Recently it has been made clear that the culprit was in fact a type of dog that had mange. Mange is a skin disease found on mammals that is caused by parasitic mites which generally resulted in making their skin very itchy. Due to the over excessive scratching, the animal would lose hair and their skin would become "inflamed" and raw. Did you catch the connection there?

In conclusion the dogs and hounds, that Prospero owned, were Hellhounds that are now known as Chupacabras! I guess that answers the question "Who let the dogs out?"

Friday, March 7, 2014

Top Tragic Tensed Scenes in Shakespeare Plays

When I was watching a lot of Top Tens from Watchmojo, I stumbled upon Top Ten Hilarious Death scenes. It then got me thinking, why don't I do my Top Death Scenes in Shakespeare? So I decided to choose the most memorable from those plays and call it...

Top Tragic Tensed Scenes in Shakespeare Plays:

1- Lavinia- After dealing with Demetrius and Chiron in a most cruel manner, the brothers cut off her hands and even her tongue. Her neck later gets broken by her own father Titus because her chastity being violated.
I have no words for this... except this... Two "stumps" up for her tragic scene and death!

2- Romeo & Juliet- Both lovers couldn't live a day without each other. Quite literally if I may add. I mentioned before that it was all Juliet's fault for Rome's death. Since when has faking your death helped people be together in the end. Have you heard of "Peter and the Wolf"? Tragic tale! Anyway, Romeo assumes Juliet is dead. He then kills himself by drinking poison in order to die beside her in the tomb. When Juliet awakes she finds that Romeo is dead. She tries to drink the poison with hope to meet the same fate, but instead she stabs herself with Romeo's dagger to complete a dual tragedy.

3- Macbeth- Macbeth doesn't have a good head on his shoulders. He boasts about his invincibility as he is going to battle, but because of his pride, karma got the best of him. Instead of keeping the crown safely on his head, his head is cut off and the crown is placed on the head of a new king instead. You'd think that the witches could've given Macbeth more of a heads up for heaven's sake!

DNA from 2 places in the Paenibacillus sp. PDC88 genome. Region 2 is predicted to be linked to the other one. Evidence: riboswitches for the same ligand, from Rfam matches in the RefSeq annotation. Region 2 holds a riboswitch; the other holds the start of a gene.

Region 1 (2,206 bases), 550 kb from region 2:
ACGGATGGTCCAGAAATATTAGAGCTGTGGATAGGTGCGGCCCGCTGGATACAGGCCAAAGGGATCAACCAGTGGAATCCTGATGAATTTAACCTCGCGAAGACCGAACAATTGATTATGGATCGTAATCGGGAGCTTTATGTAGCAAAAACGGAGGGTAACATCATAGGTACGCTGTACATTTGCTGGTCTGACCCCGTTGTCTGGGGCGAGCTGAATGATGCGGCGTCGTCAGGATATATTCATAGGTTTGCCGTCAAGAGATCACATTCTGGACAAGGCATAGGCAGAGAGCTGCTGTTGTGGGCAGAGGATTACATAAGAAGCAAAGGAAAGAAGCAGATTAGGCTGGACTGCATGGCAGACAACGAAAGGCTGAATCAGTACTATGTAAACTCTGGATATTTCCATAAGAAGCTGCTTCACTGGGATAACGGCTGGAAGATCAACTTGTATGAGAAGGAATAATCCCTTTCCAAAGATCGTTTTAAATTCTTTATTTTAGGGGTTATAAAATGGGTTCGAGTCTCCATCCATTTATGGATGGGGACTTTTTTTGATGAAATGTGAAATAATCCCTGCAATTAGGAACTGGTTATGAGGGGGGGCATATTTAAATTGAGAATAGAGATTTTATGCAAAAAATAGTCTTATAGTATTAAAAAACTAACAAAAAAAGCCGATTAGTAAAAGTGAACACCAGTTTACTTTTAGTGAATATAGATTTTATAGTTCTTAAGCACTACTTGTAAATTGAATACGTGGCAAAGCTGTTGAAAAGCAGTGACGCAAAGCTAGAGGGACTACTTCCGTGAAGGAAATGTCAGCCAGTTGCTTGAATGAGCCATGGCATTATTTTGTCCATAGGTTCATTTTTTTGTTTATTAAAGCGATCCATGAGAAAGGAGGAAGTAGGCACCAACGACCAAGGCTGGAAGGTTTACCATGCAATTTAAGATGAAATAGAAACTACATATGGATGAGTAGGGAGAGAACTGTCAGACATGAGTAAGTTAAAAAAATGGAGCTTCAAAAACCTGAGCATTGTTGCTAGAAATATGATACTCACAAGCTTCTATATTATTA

4- Ophelia- Ophelia was crying a river, as well as drowning her sorrows while dealing with Hamlet's  emotional vibes, it was hard for her to know if he even loved her. Hearing about how Hamlet killed her father accidentally behind a curtain wasn't helping. Ophelia's mind wasn't flowing with joy at that time. She was talking about bushing up daises before she decided to take a little swim.

5- Polonious- This was clearly an accident. All Polonius had to say was "Pay no attention to the man behind the curtain!" But no, he screamed for "help" and eventually got stabbed to death by Hamlet in the process.

6- Julius Caesar- Caesar didn't have a lot of friends. In fact all of them didn't like him. Even his close friend stabbed him in the back, quite literally if I may add.

7- Demetrius and Chiron- After mutilating Lavinia, Titus decides to "make" something out of them, by having them for dinner!

8- Gloucester- This guy is sight for sore eyes! It is plain to see that this eye popping scene with Gloucester is a sight to behold!

9- Cordelia-Thanks for hanging around for Cordelia. Hopefully you won't need the ropes for this one.

10- Cleopatra- Now this is something you'll really sink you teeth into. Let's just say that Cleopatra might've been on the movie "Snakes on a Plane".

11- Antigonus- Now this is a grizzly and yet random scene. Antigonus from "Winter's Tale" is pursued by "A Godless Killing Machine!" Not a loin, nor tiger; but a bear! Oh My! I can't "bear" to watch!

12- Hamlet- While having a duel, Hamlet gets scratched by at tip of a sword, that happened to be poisoned.

13- Claudius- He gets poisoned two ways by Hamlet. One by getting stabbed with a poisonous sword and the other by drinking the poison that was intended for Hamlet. Could this be the first "Double Tap"?

14- Rosencrantz and Guildenstern- They were killed by pirates. It makes you wonder if they were killed by Bloody Pirates of the Caribbean or the Dread Pirate Roberts?

15- Iago- After deceiving many, especially Othello, he was then tortured to death for his heinous acts!

16- Desdemona-  After being accused of cheating, she is then smothered to death with a pillow by her lover Othello. You think this was the first "pillow fight"?

17- Aaron-  Lucius from Titus Andronicus decides to bury Aaron chest deep, leaving him to die of starvation and thirst. What if Aaron found sand worms.

There you have it! Which Tragic Tensed Scene from Shakespeare Plays did you find memorable?